Jim Moreno's "RoleCraft" MMO Column

RoleCraft: What Level Is Your RP?


“Hail, adventurers! I am Stormcrow Stardust, herald of the Drunken Boxers, extending our invitation for any and all interested to come and join our steadfastly growing ranks. We are primarily a heavy RP guild focused on all forms of military conquest and intoxicated debauchery, with our own Vent server, and IC and OOC channels in game. Oh, and we have pie! Whisper me with your questions and for an invite!”

That’s merely an example of something I see at least once every game session in every MMORPG I play, either in game or on the message boards. It’s a guild invite, and that’s the general format they tend to take, at least as I see them on RP realms and from roleplayers. For the most part, such invites read and sound okay, with just enough information to hopefully spark the interest of any players looking to enlist their character into a guild. However, there is one vital piece that I see missing, or in dire need of a better explanation, and that is the question of rating RP.

Roleplaying guilds, kinships, and clans very often label themselves as being either light, medium, or heavy RP, but what exactly does that mean? What are the differences between these three level of RP? Well, I am here to make an attempt at answering, or at least providing some helpful insight into, that very question.

I spent last week trolling the forums of my favorite MMORPGs, specifically seeking out the guild recruiting announcements and reading through the threads and posts where people had given their opinions on various RP related topics. I did not find any question or comment directly addressing the subject here, not one. What is most commonly found are posts similar to the example guild invite above, yet, even these seemed to me to have no solid base or uniform explanation linking them together. That’s not too surprising, given the abstract and subjective nature of roleplaying. What one RP guild master may consider to be light RP, may at the same time be what another RP guild master considers heavy RP. I also found that much of the information was very confusing and often conflicted with itself. I read through many posts where, for instance, the advertisement used words and phrases like “rigorous application process” and “RP behavioral and communication standards”, yet was labeled overall as “light RP”. More than a bit befuddling, indeed, and probably downright disconcerting to players looking at getting into RP for their first time.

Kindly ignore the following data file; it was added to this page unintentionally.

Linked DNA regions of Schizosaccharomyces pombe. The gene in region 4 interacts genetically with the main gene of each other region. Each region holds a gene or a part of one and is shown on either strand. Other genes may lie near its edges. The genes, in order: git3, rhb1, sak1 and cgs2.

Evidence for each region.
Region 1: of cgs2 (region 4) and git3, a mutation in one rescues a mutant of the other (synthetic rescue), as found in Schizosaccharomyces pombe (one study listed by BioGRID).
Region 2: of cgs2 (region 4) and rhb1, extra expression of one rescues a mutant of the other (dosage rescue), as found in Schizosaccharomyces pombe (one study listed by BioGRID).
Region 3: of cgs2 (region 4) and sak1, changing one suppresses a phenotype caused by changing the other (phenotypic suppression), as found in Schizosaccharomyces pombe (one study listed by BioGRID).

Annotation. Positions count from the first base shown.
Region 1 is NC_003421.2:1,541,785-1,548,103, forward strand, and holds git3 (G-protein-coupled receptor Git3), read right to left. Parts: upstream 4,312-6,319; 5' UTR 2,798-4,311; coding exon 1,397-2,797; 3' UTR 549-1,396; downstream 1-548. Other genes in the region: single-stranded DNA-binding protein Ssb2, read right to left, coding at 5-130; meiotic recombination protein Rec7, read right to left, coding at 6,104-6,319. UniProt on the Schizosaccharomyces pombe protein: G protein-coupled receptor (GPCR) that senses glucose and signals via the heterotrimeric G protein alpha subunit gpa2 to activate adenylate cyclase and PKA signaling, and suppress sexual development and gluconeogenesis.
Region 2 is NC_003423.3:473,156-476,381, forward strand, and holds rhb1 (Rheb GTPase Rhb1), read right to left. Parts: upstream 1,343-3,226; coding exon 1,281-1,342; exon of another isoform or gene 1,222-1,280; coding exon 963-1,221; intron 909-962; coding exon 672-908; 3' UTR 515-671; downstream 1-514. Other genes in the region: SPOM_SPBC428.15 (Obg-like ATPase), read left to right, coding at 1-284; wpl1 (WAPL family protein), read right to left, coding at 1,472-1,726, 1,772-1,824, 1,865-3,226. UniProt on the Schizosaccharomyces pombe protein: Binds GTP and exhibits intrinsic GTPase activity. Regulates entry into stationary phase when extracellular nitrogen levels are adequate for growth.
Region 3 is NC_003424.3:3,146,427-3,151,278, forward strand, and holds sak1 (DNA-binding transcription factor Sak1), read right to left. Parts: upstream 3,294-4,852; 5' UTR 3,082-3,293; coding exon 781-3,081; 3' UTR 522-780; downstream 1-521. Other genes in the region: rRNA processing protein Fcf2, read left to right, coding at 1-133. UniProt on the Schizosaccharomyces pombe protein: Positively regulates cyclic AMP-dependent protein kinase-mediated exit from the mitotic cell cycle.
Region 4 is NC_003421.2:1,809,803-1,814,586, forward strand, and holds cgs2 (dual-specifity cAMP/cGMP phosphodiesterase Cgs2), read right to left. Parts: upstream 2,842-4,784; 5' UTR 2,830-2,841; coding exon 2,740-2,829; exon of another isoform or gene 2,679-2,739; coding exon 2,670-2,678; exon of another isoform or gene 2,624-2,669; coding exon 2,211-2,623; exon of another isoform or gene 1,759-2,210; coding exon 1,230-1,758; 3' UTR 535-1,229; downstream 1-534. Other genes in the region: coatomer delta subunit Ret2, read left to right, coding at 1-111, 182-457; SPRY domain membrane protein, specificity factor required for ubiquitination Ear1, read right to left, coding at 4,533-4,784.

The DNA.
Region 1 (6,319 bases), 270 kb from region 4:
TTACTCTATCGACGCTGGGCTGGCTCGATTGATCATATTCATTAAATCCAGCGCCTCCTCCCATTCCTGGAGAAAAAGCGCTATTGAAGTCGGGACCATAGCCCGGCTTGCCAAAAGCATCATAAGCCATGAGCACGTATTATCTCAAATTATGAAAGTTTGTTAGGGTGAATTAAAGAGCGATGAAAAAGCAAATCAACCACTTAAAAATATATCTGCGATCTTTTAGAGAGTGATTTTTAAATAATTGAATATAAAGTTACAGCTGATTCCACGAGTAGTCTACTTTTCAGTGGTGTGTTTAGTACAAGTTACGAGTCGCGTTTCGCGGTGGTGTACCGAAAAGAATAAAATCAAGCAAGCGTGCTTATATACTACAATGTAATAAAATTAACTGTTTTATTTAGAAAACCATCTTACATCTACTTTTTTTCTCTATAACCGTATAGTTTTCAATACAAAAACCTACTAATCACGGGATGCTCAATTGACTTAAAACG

So, let’s see if we can clarify and quantify what the levels of RP are into a more easily understood standard set, as it may be regarded by both a guild of characters and an individual player. As usual, this is by no means meant to be written in stone. Think of this in the same light as the Pirate’s Code – more like guidelines.

In the last RoleCraft article, Roleplayers Set S.A.I.L.!, I set forth a guiding premise about an easy way for roleplayers to break down the main areas in which they RP: speech, actions, interactions, and look. Using S.A.I.L. I think provides a solid base from which to build on further, and also gives a quick answer to our question. These levels of RP can be separated by considering to what degree players incorporate RP speech, actions, interactions, and look into their games. To what degree is the tricky part, as there is no measuring stick to gauge and compare RP against. Instead, I can list some examples and give my experienced interpretations, and hope you will do the same.

Optional is the word to best describe all the potential elements of light RP. Speech is most likely done in RP mode ‘if and when you feel like it’. This is especially true in RP guilds, where it may be just as fine to speak IC on the Guild channel as it is to speak OOC, though the use of the double parenthesis to signify OOC speech is common courtesy. Basically, chatter at this level is not monitored or enforced, and helps provide an adequate training ground for a new roleplayer.